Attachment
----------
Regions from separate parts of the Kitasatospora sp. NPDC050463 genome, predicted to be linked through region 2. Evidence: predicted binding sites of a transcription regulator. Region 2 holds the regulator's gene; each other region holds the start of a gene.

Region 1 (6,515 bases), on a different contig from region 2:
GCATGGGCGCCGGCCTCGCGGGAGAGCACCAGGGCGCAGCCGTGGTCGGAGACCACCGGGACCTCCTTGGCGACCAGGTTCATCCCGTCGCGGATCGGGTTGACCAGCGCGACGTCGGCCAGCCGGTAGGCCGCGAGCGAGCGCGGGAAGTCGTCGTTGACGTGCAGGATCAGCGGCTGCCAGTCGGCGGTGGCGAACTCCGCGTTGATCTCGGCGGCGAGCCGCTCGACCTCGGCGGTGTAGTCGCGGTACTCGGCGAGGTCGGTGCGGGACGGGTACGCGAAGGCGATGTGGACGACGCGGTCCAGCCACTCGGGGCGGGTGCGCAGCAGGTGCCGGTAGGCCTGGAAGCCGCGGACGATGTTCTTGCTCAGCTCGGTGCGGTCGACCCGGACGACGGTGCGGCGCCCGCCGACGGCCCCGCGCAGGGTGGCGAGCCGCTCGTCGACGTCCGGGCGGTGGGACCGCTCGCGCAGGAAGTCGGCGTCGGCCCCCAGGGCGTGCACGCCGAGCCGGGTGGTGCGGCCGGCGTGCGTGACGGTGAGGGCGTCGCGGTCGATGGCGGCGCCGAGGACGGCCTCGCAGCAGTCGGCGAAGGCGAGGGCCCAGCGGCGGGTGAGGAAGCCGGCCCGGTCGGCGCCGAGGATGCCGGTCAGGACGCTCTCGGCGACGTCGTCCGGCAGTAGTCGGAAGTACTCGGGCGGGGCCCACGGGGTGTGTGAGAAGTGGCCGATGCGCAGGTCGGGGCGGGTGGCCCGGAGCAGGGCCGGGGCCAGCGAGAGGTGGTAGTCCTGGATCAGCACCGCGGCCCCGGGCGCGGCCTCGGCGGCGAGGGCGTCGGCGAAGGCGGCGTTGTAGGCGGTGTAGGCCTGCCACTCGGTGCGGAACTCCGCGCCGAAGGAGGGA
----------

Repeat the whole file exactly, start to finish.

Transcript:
Regions from separate parts of the Kitasatospora sp. NPDC050463 genome, predicted to be linked through region 2. Evidence: predicted binding sites of a transcription regulator. Region 2 holds the regulator's gene; each other region holds the start of a gene.

Region 1 (6,515 bases), on a different contig from region 2:
GCATGGGCGCCGGCCTCGCGGGAGAGCACCAGGGCGCAGCCGTGGTCGGAGACCACCGGGACCTCCTTGGCGACCAGGTTCATCCCGTCGCGGATCGGGTTGACCAGCGCGACGTCGGCCAGCCGGTAGGCCGCGAGCGAGCGCGGGAAGTCGTCGTTGACGTGCAGGATCAGCGGCTGCCAGTCGGCGGTGGCGAACTCCGCGTTGATCTCGGCGGCGAGCCGCTCGACCTCGGCGGTGTAGTCGCGGTACTCGGCGAGGTCGGTGCGGGACGGGTACGCGAAGGCGATGTGGACGACGCGGTCCAGCCACTCGGGGCGGGTGCGCAGCAGGTGCCGGTAGGCCTGGAAGCCGCGGACGATGTTCTTGCTCAGCTCGGTGCGGTCGACCCGGACGACGGTGCGGCGCCCGCCGACGGCCCCGCGCAGGGTGGCGAGCCGCTCGTCGACGTCCGGGCGGTGGGACCGCTCGCGCAGGAAGTCGGCGTCGGCCCCCAGGGCGTGCACGCCGAGCCGGGTGGTGCGGCCGGCGTGCGTGACGGTGAGGGCGTCGCGGTCGATGGCGGCGCCGAGGACGGCCTCGCAGCAGTCGGCGAAGGCGAGGGCCCAGCGGCGGGTGAGGAAGCCGGCCCGGTCGGCGCCGAGGATGCCGGTCAGGACGCTCTCGGCGACGTCGTCCGGCAGTAGTCGGAAGTACTCGGGCGGGGCCCACGGGGTGTGTGAGAAGTGGCCGATGCGCAGGTCGGGGCGGGTGGCCCGGAGCAGGGCCGGGGCCAGCGAGAGGTGGTAGTCCTGGATCAGCACCGCGGCCCCGGGCGCGGCCTCGGCGGCGAGGGCGTCGGCGAAGGCGGCGTTGTAGGCGGTGTAGGCCTGCCACTCGGTGCGGAACTCCGCGCCGAAGGAGGGA